DNS recursive resolvers will often cache, or store, data, usually the locations of recently queried .com servers, to be ready for repeat queries. This helps to vastly speed up response times by simply skipping all the other lookups, directly moving to contact the .com servers. For example, if after the previous example query, I wished to find additional records from example.com, when the recursive resolver was queried, it would directly contact the example.com name servers rather than go through all the other steps.
Sometimes, if a recursive resolver cannot locate the information the user was requesting it might forward the query to a larger recursive resolver with a larger shared cache. That recursive resolver may even forward to an even bigger recursive resolver, so on so forth, explaining the name recursive resolver. In this manner, the DNS System indexes and stores the IP addresses of all the websites on the internet.
Given the importance of the DNS, it is surprising how few upgrades the system as a whole has received. As it stands, most of the DNS remains largely the same, with systems retaining much of their original 1983 functionality and design. This means that, most critically for security, the measures implemented upon the system are extremely lacking. The data is almost entirely unencrypted, leading to a host of problems such as phishing and easily stolen data. The data being unencrypted means that just about anyone who has the means can view the traffic being passed to and from the various components of the DNS servers. Even if the user connects using an HTTPS connection, while the normal data will be encrypted under HTTPS, the DNS traffic will not be.
This represents a massive privacy breach. People potentially being granted unrestricted access to one’s internet traffic is enormous, considering what kinds of information about one’s lifestyle is contained there. From this, one could build up an enormous set of inferences about one’s daily lifestyle. In fact, the end users’ IP addresses are sent in plain text in the DNS query. This means that, using services like IP geolocation, people can find where the end user lives. In addition, they can gather the data to sell to organizations such as advertising corporations without ones’ consent, both from seeing the connection, but also getting the files on the recursive resolver using a program like the Berkeley Internet Name Domain (BIND), the most commonly used DNS software in existence.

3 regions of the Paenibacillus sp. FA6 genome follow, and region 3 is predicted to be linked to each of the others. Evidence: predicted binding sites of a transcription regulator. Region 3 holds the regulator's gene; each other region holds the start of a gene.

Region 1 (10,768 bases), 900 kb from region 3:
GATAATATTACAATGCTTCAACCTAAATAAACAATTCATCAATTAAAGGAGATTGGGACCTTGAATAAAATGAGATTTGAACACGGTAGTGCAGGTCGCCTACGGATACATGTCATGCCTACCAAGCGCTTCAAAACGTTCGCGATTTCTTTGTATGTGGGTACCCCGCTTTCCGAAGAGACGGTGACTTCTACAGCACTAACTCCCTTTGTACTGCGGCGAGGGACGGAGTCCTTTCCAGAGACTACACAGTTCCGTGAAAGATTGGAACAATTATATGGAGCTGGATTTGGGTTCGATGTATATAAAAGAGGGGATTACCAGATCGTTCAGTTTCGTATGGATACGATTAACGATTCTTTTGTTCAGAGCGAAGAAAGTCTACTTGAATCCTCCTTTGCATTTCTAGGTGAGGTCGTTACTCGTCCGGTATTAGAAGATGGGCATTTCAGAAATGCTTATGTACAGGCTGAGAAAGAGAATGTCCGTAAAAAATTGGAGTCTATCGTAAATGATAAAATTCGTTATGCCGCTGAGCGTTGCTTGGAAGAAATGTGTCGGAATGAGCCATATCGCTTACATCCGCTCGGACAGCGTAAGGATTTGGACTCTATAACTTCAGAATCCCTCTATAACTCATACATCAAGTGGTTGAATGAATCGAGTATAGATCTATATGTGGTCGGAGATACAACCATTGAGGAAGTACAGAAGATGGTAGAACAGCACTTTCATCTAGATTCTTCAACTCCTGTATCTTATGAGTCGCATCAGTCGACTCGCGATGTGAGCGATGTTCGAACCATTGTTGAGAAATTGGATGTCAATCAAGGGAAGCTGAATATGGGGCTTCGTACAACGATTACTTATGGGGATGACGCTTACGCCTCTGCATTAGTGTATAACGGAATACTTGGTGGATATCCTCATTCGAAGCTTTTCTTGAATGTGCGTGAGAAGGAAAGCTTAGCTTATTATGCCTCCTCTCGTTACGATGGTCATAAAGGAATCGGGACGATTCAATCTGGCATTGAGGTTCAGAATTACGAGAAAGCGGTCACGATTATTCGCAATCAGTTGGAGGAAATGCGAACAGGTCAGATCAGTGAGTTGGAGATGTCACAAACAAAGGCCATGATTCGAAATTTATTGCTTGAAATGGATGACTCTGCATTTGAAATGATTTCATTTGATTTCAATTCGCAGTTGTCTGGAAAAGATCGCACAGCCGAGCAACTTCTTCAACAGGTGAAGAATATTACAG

As of recent times, solutions have been put into active development by professionals. DNSSEC, the Domain Name System Security Extensions, developed by the Internet Engineering Task Force, was conceived to provide a layer of verification for DNS traffic. It was designed to protect users by adding sets of security keys to DNS traffic. In this manner, DNSSEC prevents people from faking DNS Traffic. However, it does not encrypt the traffic. This role was then filled through several different algorithms, the most prominent of them being DNSCrypt and DNS over HTTPS.
DNS over HTTPS encases DNS traffic in a HTTPS payload to better protect the data. DNSCrypt, developed by an external party, uses elliptic-curve encryption to protect data . These algorithms, however, require both the end user and the DNS server to be actively supporting these methods. This means that if one uses DNS over HTTPS, for example, then they are forced to use DNS servers that also support them. This does not mean that there are few servers supporting both—DNSCrypt is supported by a community among the likes include iPreadator and Quad9. DNS over HTTPS, on the other hand, is favored by organizations like Google, Mozilla, and Cloudflare. Firefox even has a built-in DNS over HTTPS option.
DNS encryptions have been claimed to be slower because the additional security could increase performance costs and add up over time. However, the effects of these technologies have not been widely studied. In the next section, I discuss our study on the impacts of these technologies.
3. Experiment Methodology
To properly measure the effects of DNS security measures such as DNSCrypt and DNS over HTTPS, I collected the total amount of time spent in DNS lookups, as well as the total website load time, for 1000 websites. The measurements are gathered through HTTP Archive files, or har files. Har files track information that is passed between a website and the computer. In our case, they contain the necessary DNS timings which need to be accumulated to get the total DNS resolution time. Using this information, I look at various statistics that can be gathered through these numbers.
3.2 Experiment Setup
The experiment was conducted using Selenium, using the gecko webdriver to load websites on a 30mb/s connection. Both DNS over HTTPS and DNSCrypt connections were made using a DNScrypt client, called DNSCrypt-proxy. DNSCrypt-proxy gives the user multiple options when it comes to setup. I did not use DNSSEC and connected to Quad9 servers for this. It is important to note here that Feamster et al. have noted that Quad9 performs worse in both standard DNS performance and in DNS over HTTPS , Quad9 has been selected by virtue of having the fastest available DNSCrypt supporting servers.